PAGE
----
Visit the World’s Most Amazing Old-Growth Forests

Here are some of the best places to hug centuries-old trees

(© Matthias Breiter/Minden Pictures/Corbis)
smithsonian.com

There are trees in some parts of the United States that are older than William Shakespeare. The Pacific Northwest old-growth forests, which stretch for hundreds of miles through parts of Northern California up to southeast Alaska, are home to trees that scientists believe may date back to around the time Jamestown was first settled—about 400 years ago. The oldest trees could date back to the time of Jesus.

Western hemlocks, Sitka spruces and Douglas firs dominate these forests, with some examples reaching nearly 300 feet tall. There are also countless animals, insects and birds calling the old-growth forests of the Pacific Northwest home, including the northern spotted owl. In total, there are approximately 40 species of animals that are either endangered or threatened who rely on the old-growth forests in the northwest corner of the country.

The exact definition of an old-growth forest varies (even among similar organizations), but a general consensus among environmental groups defines them as a forest that’s more than 150 years old, consisting of both living and dead trees, with a diverse ecosystem free of clear visible human influences. In recent years, the study and preservation of old-growth forests has been especially important to environmentalists due to the ability of old-growth forests to absorb ozone-destroying carbon dioxide. And while the number of old-growth forests has been dwindling over the last century due to industrialization, examples still exist on nearly every corner of the Earth.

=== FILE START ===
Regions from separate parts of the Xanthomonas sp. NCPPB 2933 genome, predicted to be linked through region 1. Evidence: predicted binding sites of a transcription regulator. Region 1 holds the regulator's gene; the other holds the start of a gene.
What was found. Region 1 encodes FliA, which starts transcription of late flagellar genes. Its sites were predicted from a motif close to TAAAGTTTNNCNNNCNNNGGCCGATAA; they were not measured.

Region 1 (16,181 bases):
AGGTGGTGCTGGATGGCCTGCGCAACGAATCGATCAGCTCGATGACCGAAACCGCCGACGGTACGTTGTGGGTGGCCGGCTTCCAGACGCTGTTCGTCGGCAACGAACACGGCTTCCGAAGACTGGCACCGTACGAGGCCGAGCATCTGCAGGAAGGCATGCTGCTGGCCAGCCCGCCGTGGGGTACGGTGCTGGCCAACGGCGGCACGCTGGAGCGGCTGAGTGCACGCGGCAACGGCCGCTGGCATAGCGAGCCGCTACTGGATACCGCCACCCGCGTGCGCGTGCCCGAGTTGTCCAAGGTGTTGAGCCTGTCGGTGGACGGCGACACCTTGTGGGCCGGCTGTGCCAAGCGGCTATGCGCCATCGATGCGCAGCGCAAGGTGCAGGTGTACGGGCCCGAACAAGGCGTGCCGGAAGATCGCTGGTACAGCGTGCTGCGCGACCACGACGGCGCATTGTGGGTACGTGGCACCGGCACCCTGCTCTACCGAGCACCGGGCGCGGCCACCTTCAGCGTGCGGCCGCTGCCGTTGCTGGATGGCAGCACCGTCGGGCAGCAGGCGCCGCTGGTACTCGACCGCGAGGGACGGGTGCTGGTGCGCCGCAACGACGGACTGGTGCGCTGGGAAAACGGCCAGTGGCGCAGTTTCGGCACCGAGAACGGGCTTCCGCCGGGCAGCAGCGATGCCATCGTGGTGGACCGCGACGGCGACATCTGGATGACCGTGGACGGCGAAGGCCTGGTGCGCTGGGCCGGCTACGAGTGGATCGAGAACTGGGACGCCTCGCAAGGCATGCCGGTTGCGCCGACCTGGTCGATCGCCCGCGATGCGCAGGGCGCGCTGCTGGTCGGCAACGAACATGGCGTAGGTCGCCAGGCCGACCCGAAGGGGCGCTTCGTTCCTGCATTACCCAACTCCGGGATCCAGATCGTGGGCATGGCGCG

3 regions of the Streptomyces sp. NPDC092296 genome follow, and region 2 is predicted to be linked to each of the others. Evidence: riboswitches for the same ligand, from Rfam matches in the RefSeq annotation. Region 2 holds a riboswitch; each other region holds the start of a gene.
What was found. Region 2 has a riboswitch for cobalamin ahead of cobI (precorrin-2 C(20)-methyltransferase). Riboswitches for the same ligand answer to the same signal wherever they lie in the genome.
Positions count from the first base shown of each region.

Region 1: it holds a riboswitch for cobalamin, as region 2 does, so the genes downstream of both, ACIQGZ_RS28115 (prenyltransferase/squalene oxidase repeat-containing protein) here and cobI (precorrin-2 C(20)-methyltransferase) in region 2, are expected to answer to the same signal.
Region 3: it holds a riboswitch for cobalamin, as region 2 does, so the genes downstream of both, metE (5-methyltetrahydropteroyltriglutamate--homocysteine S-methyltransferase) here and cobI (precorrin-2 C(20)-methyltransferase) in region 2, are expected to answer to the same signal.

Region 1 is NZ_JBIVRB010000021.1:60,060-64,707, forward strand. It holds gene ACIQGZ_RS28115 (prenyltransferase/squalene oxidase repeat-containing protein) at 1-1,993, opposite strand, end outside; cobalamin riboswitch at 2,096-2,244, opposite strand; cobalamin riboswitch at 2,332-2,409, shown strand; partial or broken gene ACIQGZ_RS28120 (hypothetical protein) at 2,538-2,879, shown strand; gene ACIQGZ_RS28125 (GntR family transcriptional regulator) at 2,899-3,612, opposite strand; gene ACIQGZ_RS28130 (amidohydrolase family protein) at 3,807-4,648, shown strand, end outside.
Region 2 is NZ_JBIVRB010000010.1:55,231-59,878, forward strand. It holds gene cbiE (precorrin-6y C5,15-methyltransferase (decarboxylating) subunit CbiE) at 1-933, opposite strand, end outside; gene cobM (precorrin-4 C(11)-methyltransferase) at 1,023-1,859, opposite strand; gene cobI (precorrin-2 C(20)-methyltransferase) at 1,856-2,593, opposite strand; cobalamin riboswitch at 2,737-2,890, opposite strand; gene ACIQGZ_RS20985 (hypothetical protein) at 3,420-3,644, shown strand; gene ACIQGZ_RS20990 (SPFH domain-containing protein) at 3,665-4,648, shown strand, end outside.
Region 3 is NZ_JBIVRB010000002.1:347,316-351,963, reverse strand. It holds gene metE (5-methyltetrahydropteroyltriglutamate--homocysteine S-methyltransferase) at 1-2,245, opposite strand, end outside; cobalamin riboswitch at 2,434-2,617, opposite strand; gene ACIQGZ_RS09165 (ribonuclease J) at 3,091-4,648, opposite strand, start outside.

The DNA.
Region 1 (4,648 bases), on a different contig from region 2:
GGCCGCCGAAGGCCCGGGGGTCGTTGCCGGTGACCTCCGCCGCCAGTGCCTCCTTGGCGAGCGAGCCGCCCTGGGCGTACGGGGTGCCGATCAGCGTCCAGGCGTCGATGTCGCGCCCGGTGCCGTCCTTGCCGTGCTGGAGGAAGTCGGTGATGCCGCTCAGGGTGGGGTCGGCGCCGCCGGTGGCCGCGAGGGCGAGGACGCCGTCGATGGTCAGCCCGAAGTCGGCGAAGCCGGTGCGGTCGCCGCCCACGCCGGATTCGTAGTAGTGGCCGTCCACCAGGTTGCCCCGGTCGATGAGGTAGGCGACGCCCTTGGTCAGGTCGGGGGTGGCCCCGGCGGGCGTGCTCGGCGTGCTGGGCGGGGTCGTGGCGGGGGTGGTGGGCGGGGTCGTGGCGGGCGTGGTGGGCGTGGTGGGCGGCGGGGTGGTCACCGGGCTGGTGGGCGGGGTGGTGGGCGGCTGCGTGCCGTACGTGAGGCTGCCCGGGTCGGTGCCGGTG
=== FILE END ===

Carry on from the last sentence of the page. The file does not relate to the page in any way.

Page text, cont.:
Here are five old-growth forests that are among the oldest and most beautiful in the world:

Tarkine: Tasmania, Australia

Deep in the heart of the Tasmanian interior in Australia lies one of the world’s largest—and most threatened—rainforests. The Tarkine is the second-largest temperate rainforest on the planet and home to one of the oldest living organisms on Earth, the great Huon pine.  Fossil records show that this strong, slow-growing tree can live up to 3,000 years. It also has a distinctive sweet smell that has long made it attractive to the aboriginal people who have lived in these forests for over a millennium. The forest also includes trees that date back hundreds of years and animals that can only be found in this region, such as the Tasmanian Devil.

About Matt Blitz

Matt Blitz is a history and travel writer. His work has been featured on CNN, Atlas Obscura, Curbed, Nickelodeon, and Today I Found Out. He also runs the Obscura Society DC and is a big fan of diners.

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